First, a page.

The Psychology Of Posting And Commenting

It's not hard to figure out that the most passionate fans in the NFL will find every way possible to discuss their team and find their fix. For Chiefs fans, that's following Arrowhead Pride on a daily basis. It's been described before as a bar-like atmosphere where people can poke in whenever they want and give their five cents, or in some cases, seven bucks on the trending topic of the day.

Joel, Chris and company decide what TV stations (stories) to have on in the bar so people have something to discuss. Different conversations pop-up around the bar (fanposts, fanshots) and some people are more talkative than others. Some just kind of lurk around the bar and never get really involved in the topics of discussions, but they know what's going on. This bar is a scene in which Chiefs fans can openly discuss anything and everything about the Chiefs, and sometimes even more than that which has been evidenced here recently.

I personally find myself as someone who writes a little more optimistically than you would find if you were to sit and discuss a game with me on any given Sunday. It's as if writing something, or typing it in most cases, helps deter my negative thoughts about whatever I have witnessed or was thinking about at that time. I tend to take a pragmatic view of things and that tends to help me be a little more optimistic when writing. I try and find a solution to the situation and not dwell on things that have happened, even if they had just happened.

But that got me thinking. Am I the only one who finds this medium as a way to not only discuss my opinions on the team, but also to write my way into feeling better about how I already feel?

I'm not saying that, as an example, if I have an opinion on a particular defensive lineman and I get into a discussion with resident guru Kalo about said player, that I can't be convinced that my maybe my own opinion was off. I've been convinced differently about several things by several different posters on here. What I'm saying is that when I am commenting on a particular player or situation, that I feel better after the conversation than I would have if the conversation had never taken place. Thus the psychology of posting or commenting on AP.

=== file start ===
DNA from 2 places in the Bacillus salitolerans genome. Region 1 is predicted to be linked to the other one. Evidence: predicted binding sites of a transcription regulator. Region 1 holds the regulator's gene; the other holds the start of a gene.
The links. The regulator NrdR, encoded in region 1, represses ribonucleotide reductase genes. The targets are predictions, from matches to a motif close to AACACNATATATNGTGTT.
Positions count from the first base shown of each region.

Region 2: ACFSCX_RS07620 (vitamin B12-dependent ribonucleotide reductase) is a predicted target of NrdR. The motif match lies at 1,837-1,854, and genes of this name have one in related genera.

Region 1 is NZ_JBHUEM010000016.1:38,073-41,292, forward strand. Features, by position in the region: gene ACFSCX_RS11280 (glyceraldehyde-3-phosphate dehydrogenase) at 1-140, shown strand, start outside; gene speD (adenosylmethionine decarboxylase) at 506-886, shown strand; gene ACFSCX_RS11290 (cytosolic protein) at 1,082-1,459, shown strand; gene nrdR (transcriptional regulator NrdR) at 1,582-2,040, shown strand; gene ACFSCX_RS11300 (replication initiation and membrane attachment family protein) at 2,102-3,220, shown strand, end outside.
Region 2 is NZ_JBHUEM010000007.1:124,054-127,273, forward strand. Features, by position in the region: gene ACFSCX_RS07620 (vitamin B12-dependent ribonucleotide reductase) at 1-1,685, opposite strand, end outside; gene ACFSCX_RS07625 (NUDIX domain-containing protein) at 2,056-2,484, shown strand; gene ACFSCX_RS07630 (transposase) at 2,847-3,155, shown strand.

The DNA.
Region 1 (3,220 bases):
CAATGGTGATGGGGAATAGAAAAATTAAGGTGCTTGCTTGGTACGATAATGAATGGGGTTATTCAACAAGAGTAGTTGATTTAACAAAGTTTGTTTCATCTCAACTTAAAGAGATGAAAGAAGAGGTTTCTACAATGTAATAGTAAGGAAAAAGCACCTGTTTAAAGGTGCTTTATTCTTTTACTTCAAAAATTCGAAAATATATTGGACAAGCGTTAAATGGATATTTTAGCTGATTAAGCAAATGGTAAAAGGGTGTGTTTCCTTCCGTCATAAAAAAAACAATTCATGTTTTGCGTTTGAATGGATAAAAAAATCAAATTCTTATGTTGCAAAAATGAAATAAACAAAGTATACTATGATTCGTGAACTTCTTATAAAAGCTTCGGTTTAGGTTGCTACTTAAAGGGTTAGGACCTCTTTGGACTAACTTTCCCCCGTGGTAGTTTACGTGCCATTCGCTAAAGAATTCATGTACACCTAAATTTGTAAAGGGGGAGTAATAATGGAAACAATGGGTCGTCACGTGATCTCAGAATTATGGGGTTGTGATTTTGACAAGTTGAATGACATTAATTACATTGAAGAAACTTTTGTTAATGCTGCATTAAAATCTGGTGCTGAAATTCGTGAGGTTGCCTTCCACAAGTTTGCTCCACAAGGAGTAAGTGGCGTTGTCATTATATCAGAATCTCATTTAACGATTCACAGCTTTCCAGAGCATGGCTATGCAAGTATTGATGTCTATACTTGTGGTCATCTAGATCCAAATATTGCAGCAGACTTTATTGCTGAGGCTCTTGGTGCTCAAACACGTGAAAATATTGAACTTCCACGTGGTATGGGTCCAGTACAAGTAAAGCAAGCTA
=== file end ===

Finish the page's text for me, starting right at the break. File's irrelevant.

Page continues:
It also seems as if a lot, not all, but a lot of regular AP'ers are not currently living in the Kansas City area. It would make sense that they would be here a lot to discuss the Chiefs because they probably live in areas that the Chiefs aren't discussed often, and probably in places that people around them don't really want to discuss the Chiefs anyways. That's true in my case living in San Diego. AP gives us a chance to discuss the Chiefs at any time because we can't just flip on the local radio or television station and hear all about the Chiefs.

Anyone who has ever taken part in a gameday thread has seen the ugly side of people taking out there anger while watching a game. It's not a stretch to say that some keyboards have been broken while in a gameday thread on AP. But taking out some of the people that seem to only comment in gameday threads, and normally without adding anything positive, there are also some people who just type out things in frustration to what they are seeing. They are writing these things to share their frustration with people experiencing the same thing.

While my own comment on AP may just be, "that sucks". My dog might not look at me for a week or I might be in need of a new controller, beer at the bar, or something along those lines. So in person I might be a completely different person that I am on AP in regards to watching or commenting on the game, but writing a post or comment soon after might be a way to calm down and find a positive after what was obviously a bad situation.

Maybe it's just that I like writing but I'm sure there are others that can relate.

This is a FanPost and does not necessarily reflect the views of Arrowhead Pride's writers or editors. It does reflect the views of this particular fan though, which is as important as the views of Arrowhead Pride writers or editors.

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